But what is evident is that the course of the pandemic has changed and there is a growing case for the government to start planning for new support packages. Although a reintroduction of the furlough scheme was hoped not to be needed on the path out of the pandemic, a short detour may be required in the form of a mini-furlough scheme. The size and reach of any support put in place will depend upon any further restrictions on economic activity.
- Should the level of support for business return to the levels in place earlier in 2021?
- What measures could a government put in place to curtail the spread of the Omicron variant that have only a minimal impact on business and employment?
- Compare the UK measures to curtail the spread of the virus with those used in some other European countries.
- What are the arguments for and against (a) re-introducing the furlough scheme as it was earlier in 2021; (b) introducing a version restricted to the hospitality sector?
The global battle for fuel is expected to peak this winter. The combination of rising demand and a tightening of supply has sparked concerns of shortages in the market. Some people are worried about another ‘winter of discontent’. Gas prices have risen fivefold in Europe as a whole.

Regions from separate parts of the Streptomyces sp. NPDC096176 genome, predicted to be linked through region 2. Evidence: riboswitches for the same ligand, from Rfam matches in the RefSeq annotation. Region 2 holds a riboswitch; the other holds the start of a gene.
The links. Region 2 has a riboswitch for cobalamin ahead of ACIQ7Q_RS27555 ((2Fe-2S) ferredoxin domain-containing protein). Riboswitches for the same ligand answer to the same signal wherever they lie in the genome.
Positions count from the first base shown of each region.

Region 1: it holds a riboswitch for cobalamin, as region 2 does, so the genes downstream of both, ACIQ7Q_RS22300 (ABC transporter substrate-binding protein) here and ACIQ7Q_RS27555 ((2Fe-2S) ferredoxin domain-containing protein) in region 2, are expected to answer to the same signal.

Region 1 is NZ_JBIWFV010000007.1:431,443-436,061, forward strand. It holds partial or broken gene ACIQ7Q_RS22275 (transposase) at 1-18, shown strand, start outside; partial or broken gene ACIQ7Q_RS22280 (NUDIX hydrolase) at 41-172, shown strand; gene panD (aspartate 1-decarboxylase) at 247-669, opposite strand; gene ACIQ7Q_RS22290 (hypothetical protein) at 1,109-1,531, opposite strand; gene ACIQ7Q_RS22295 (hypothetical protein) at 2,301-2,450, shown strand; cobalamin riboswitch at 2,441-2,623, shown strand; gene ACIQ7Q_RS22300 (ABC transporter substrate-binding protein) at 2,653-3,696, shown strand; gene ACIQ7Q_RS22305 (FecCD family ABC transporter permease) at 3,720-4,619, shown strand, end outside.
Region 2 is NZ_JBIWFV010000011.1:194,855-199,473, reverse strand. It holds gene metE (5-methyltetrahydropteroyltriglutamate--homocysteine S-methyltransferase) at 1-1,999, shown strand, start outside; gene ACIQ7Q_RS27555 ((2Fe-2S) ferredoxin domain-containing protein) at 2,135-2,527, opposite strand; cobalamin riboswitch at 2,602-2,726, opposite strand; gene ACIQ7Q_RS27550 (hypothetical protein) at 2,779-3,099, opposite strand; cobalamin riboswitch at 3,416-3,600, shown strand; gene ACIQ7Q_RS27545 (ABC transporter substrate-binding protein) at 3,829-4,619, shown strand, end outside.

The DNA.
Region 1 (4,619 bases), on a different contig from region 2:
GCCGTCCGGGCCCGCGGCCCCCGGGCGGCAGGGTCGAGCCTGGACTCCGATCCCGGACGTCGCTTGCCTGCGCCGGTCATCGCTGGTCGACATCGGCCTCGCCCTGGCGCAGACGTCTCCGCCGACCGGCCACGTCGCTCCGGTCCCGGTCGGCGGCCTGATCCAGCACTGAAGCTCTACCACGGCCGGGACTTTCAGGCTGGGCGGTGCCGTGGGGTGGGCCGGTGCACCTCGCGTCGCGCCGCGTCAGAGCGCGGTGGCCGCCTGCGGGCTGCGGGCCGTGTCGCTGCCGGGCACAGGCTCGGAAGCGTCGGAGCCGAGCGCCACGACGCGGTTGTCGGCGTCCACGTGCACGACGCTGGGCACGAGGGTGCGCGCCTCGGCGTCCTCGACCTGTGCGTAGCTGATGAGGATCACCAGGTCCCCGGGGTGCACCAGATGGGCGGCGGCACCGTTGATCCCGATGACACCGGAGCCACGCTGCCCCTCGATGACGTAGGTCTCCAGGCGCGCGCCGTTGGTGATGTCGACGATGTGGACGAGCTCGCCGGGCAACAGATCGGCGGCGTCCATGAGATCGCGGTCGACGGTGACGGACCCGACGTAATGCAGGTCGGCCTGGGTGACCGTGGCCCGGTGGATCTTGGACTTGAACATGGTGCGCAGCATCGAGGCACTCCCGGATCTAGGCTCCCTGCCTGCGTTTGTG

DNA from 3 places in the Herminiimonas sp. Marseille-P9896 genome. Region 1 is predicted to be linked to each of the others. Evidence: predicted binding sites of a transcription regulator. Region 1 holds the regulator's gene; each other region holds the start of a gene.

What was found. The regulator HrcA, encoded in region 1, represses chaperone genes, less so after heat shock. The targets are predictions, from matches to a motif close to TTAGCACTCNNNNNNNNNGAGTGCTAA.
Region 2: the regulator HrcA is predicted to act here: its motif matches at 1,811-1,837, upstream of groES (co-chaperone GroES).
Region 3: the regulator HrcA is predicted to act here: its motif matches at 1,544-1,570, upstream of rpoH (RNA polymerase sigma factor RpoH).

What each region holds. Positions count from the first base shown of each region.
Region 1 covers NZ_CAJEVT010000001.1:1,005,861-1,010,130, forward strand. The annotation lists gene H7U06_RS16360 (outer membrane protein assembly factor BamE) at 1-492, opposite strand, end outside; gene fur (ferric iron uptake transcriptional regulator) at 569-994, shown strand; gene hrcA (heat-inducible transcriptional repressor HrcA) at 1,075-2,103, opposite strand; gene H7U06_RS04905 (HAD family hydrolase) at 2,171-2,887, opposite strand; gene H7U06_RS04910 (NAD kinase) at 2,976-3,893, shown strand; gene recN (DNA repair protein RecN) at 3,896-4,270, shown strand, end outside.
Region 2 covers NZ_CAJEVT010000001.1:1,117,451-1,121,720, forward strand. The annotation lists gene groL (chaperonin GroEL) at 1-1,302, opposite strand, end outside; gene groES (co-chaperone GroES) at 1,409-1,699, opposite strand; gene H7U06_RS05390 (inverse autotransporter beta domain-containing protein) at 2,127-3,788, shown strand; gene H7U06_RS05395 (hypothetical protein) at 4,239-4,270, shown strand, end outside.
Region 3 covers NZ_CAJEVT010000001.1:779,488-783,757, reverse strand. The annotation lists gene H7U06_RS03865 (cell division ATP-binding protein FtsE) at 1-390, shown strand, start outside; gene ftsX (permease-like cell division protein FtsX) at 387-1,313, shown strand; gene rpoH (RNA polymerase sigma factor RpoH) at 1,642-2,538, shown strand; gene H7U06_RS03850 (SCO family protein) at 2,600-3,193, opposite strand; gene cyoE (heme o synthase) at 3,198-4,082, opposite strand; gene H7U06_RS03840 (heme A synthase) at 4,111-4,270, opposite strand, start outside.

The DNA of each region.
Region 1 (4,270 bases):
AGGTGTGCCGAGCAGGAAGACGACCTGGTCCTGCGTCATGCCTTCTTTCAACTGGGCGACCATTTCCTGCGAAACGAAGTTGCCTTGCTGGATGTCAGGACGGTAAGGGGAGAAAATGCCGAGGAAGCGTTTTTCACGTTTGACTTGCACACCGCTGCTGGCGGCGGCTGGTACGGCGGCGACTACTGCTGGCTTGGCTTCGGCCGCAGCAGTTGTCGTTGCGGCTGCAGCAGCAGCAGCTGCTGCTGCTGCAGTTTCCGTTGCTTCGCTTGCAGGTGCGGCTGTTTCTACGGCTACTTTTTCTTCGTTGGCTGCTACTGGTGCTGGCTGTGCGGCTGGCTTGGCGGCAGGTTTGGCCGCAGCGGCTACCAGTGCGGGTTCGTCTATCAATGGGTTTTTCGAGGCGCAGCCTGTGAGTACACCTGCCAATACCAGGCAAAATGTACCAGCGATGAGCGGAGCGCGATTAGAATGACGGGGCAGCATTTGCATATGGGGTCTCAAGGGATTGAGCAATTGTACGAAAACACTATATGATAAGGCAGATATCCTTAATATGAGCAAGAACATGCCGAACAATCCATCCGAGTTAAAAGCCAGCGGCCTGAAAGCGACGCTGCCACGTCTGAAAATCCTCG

In the UK, consumers are likely to find that the natural gas needed to heat their homes this October will cost at least five times more than it did a year ago. This surge in wholesale gas prices has seen several UK energy suppliers stop trading as they are unable to make a profit. This is because of an energy price cap for some consumers and various fixed price deals they had signed with their customers.
There are thus fears of an energy crisis in the UK, especially if there is a cold winter. There are even warnings that during a cold snap, gas supply to various energy-intensive firms may be cut off. This comes at a time when some of these industries are struggling to make a profit.
Demand and supply
The current situation is a combination of long- and short-term factors. In spring 2020, the demand for gas actually decreased due to the pandemic. This resulted in low gas prices, reduced UK production and delayed maintenance work and investment along global supply chains. However, since early 2021, consumer demand for gas has soared. First, there was an increased demand due to the Artic weather conditions last winter. This was then followed by heatwaves in the USA and Europe over the summer, which saw an increase in the use of air conditioning units. With the increased demand combined with calm weather conditions, wind turbines couldn’t supply enough power to meet demand.